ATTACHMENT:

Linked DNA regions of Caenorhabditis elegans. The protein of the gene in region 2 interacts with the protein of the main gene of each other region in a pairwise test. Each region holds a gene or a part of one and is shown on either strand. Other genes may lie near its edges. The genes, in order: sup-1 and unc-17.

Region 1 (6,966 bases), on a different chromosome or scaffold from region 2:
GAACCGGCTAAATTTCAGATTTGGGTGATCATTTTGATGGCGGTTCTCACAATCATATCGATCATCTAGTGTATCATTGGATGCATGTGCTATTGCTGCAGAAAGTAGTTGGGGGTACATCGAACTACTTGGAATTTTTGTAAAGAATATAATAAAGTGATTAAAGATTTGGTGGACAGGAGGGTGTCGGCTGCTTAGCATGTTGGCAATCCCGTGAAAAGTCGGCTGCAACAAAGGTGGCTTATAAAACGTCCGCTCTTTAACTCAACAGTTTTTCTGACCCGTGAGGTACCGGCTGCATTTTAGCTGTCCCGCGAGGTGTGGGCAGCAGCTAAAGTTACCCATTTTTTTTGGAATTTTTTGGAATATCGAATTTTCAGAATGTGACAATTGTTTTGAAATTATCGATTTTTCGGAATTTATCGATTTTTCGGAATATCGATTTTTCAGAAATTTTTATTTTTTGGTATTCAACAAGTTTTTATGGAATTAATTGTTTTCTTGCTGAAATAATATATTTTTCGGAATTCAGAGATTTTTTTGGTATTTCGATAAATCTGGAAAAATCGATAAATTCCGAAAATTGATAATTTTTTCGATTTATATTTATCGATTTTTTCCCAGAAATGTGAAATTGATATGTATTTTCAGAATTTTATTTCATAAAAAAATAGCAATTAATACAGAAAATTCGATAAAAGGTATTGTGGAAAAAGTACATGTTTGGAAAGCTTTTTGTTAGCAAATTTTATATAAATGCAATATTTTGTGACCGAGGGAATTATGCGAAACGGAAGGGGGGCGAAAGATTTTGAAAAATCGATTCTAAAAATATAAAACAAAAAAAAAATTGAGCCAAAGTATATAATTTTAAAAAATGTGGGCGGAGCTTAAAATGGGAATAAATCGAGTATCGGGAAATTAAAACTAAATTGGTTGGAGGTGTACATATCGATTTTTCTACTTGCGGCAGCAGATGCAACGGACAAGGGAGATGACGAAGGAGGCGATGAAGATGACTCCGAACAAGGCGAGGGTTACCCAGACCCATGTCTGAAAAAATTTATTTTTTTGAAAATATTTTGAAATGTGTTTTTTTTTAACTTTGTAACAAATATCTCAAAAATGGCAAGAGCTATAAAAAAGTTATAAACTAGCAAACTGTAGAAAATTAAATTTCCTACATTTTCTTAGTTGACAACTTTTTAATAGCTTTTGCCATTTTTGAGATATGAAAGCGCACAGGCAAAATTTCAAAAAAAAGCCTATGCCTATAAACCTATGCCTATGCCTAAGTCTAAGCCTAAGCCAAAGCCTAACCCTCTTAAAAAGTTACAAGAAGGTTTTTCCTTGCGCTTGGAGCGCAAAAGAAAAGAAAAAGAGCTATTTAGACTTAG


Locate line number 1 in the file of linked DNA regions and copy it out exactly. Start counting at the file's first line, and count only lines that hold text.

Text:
Linked DNA regions of Caenorhabditis elegans. The protein of the gene in region 2 interacts with the protein of the main gene of each other region in a pairwise test. Each region holds a gene or a part of one and is shown on either strand. Other genes may lie near its edges. The genes, in order: sup-1 and unc-17.